Irsay makes one final plea

February 24, 2009
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harrisonIt’s difficult to say what is driving Marvin Harrison in his negotiations—or non-negotiations—with the Indianapolis Colts. Greed? Pride? Ego-centrism? Maybe all the above. Maybe none of the above. Harrison certainly isn’t saying. Even Harrison's best friend on the team, Dwight Freeney, says he never knows what Harrison is thinking.

It would be interesting to hear what Indianapolis Colts owner Jim Irsay and the all-pro wide receiver say to each other during their meeting this afternoon—a last ditch effort by Irsay to keep Harrison in Indianapolis. Sources within the team say Harrison rarely talks to Colts  coaches, including offensive coordinator Tom Moore. So here's hoping he's on speaking terms with the man who took a chance on him last year, when many other owners never would have afforded him that opportunity.

The math behind the Colts’ dilemma is simple. Under his current deal, Harrison will count $13.4 million against the team’s $123 million salary cap. The Colts simply can’t have someone with Harrison’s questionable future eating 11 percent of the salary cap.

It’s difficult to conceive that Harrison and his agent, Tom Condon, could truly believe the 36-year old, 13-year veteran will get a better deal with a better team than Harrison will in Indy.

Here’s his production over the last five years:
2004: 16 games played, 86 receptions, 1,116 yards, 12.9 avg., 15 TDs
2005: 15 GP, 82 receptions, 1,146 yards, 14 avg., 12 TDs
2006: 16 GP, 95 receptions, 1,366 yards, 14.4 avg., 12 TDs
2007: 5 GP, 20 receptions, 247 yards, 12.4 avg., 1 TD
2008: 15 GP, 60 receptions, 636 yards, 10.6 avg., 5 TDs

There are at least a few NFL insiders who think Harrison has one more big season in him. If that’s the case, his release won’t sit well with Colts fans wondering why the new stadium they helped pay for couldn’t buy them at least one more season of the all-pro’s services. If Harrison departs, fans will miss his production—the memories of those clutch grabs, but likely little else. Harrison’s quiet reserved nature, often left fans wanting for more. His penchant for sitting on the end of the bench by himself made him look aloof, if not disconnected. Unfortunately, it became easy to overlook Harrison's good deeds. Harrison worked with kids at  Terre Haute’s Hyte Center, Police Athletic League and March of Dimes. He also works with several youth organizations in Philly. He never asked for recognition for those works.

Irsay has an affinity for his players that was born in his teen years when he worked as a Colts ball boy. I expect Irsay to address Harrison from his heart. The question is, will any of it hit Harrison between the ears. And if it does, will any of it really matter. In 48 hours—or less, we’ll have our answer.
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  • Let it go.
    Use the money to pay down the CIB's debt!
  • We all have loved Marvin for his efforts and his heart. But this...this potential grand stand play motivated by greed will NO LONGER FLY.

    Marvin, search your heart to do the right thing and think about TEAM first and fans second. If you can't do this and are just stuck on the $$, then you are not who we thought you were. If those are your terms, your presence will not be missed.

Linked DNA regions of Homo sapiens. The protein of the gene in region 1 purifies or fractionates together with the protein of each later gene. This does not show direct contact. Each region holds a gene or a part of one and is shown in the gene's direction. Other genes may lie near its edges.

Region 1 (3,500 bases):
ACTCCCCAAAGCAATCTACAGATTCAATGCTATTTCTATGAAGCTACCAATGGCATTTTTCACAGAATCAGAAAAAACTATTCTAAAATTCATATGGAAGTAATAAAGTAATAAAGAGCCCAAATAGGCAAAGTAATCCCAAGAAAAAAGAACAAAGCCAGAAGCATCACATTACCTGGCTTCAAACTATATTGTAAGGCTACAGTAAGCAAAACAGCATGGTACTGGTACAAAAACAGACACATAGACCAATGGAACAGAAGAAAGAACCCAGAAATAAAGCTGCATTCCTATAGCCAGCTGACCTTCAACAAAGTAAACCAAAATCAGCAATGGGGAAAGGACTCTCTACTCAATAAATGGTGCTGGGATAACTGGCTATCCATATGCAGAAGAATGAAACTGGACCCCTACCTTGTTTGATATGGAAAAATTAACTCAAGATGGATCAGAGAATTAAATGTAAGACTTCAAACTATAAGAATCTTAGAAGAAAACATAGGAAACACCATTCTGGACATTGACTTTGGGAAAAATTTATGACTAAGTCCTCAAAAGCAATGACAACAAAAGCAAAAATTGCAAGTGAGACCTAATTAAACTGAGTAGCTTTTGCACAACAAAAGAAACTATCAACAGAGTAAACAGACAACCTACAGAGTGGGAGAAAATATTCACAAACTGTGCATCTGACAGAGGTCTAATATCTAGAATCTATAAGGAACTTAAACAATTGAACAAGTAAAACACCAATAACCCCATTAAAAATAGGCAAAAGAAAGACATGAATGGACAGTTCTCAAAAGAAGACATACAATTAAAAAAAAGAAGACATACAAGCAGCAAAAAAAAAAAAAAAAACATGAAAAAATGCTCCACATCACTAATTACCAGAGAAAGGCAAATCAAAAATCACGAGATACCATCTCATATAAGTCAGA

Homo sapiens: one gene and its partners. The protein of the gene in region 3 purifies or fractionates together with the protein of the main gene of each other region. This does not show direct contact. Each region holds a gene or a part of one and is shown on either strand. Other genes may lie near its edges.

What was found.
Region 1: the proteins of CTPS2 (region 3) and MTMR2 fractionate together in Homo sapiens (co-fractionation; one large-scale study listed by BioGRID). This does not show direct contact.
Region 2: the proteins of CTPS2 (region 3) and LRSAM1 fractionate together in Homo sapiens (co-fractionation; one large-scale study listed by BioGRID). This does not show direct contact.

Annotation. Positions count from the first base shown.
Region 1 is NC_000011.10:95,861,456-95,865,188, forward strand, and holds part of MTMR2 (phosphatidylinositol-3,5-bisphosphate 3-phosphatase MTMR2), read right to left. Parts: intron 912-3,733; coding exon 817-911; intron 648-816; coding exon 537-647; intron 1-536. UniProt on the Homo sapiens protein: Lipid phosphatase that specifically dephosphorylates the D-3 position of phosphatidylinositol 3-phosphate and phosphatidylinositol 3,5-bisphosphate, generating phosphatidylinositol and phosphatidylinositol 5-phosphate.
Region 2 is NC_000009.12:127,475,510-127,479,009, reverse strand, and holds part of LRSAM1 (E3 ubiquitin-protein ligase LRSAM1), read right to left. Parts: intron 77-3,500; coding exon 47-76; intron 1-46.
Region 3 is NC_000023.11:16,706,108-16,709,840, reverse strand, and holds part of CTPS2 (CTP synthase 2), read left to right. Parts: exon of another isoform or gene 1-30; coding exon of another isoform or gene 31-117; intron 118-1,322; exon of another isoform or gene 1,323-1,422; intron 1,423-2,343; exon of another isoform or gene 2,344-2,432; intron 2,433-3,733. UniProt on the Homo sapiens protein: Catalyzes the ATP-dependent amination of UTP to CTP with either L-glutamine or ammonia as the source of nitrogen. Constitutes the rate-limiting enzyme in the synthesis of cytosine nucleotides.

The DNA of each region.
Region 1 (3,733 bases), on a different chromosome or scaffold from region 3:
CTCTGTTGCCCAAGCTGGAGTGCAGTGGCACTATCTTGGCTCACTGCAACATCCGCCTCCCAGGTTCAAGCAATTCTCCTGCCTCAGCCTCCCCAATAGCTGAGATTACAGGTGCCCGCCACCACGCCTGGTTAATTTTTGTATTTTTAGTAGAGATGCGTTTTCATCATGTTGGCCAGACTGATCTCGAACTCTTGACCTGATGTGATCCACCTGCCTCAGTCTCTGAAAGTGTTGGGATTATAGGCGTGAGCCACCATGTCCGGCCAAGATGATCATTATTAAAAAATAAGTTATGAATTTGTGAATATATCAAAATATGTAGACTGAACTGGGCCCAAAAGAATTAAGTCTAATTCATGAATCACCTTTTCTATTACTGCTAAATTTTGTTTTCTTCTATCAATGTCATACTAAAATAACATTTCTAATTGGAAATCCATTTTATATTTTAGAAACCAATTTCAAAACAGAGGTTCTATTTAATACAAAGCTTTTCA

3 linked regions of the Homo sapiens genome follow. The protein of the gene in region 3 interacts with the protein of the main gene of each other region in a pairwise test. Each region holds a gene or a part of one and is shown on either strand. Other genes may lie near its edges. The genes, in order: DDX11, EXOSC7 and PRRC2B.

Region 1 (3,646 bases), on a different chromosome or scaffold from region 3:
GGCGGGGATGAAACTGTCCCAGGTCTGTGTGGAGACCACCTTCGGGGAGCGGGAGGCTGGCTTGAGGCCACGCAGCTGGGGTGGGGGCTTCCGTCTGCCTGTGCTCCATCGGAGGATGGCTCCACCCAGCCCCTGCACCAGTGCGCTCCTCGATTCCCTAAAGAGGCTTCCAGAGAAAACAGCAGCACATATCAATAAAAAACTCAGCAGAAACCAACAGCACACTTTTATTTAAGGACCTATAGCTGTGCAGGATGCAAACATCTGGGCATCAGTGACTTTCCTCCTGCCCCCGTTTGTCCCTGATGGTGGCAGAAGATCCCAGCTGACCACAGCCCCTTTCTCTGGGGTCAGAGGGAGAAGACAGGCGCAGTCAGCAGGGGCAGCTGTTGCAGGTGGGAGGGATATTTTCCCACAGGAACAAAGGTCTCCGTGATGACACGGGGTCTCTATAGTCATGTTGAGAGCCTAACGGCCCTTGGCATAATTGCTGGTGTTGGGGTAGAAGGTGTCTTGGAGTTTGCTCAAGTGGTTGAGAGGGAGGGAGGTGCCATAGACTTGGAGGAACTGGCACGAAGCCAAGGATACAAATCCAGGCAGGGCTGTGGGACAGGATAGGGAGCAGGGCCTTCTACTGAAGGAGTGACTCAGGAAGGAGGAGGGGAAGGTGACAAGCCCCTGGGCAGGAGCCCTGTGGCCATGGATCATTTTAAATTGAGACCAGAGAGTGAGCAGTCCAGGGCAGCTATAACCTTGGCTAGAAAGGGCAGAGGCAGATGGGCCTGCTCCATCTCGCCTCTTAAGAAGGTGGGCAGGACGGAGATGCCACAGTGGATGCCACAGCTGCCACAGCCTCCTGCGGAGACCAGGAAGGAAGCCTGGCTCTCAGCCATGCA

That should be the same tune for anyone else motivated by greed - how many millions do they need? Hear that Mr. Saturday???
  • $13 million a year salary for one person to play football.

    Let's put that in perspective and think about that for awhile..............
  • Will Indianapolis be able to afford to provide the Colts a place to play next season? Is Harrison's contract a moot point?
  • Marvin, 13 years, and we hardly knew ya.
  • Berwick guy. I love your logic. :lol:


    you sure love the free market system, capitalism, etc., but you don;t think Marvin has a right to negotiate his own salary? GMAFB, you look foolisher with every post. :lol:
  • Hooey,

    You just never get it. Sure, he has the right. But with salaries overtaking the teams' and cities' abilities to make a profit means something has to give. Go for it Marvin, but you just look greedy when people accross the country are having to do with less. Wrong time for Mr. Harrison to take a goal line stand on a salary he doesn't warrant any longer. Great memories as I said, but many fans have had enough of the I want mine and I want it now mentality!

    Oh, yeah, and nice curse abbreviation post. Is that what it takes for you to make a point?
  • Let's see, Jim Irsay sacks 25 front office people ... that's 25 central Indiana families sweating it out, probably really hurting financially in this economy ... and the savings by my calculation is about $1.3 million annually. Then there's Marvin, and he wants his $9 million ($13.4 salary cap hit) or he's going to take his ball and go home. That sounds about right.
  • This is nothing new. Everyone thinks they have it all figured out. Put yourself in Marvin's shoes, he knows he is going to get cut by the Colts since they don't want to pay his big cap number.

    Say your employer is giving you two options, lay you off, or cut your pay drastically. If there is a market for you to go out and find a better deal somewhere else, not a single one of you here wouldn't go after the better money paying deal.

    Regardless of the current economy, this is way professional sports have always been handled, and this is nothing new. If Marvin wants to opt out and get a better deal somewhere else, who cares, let him go.

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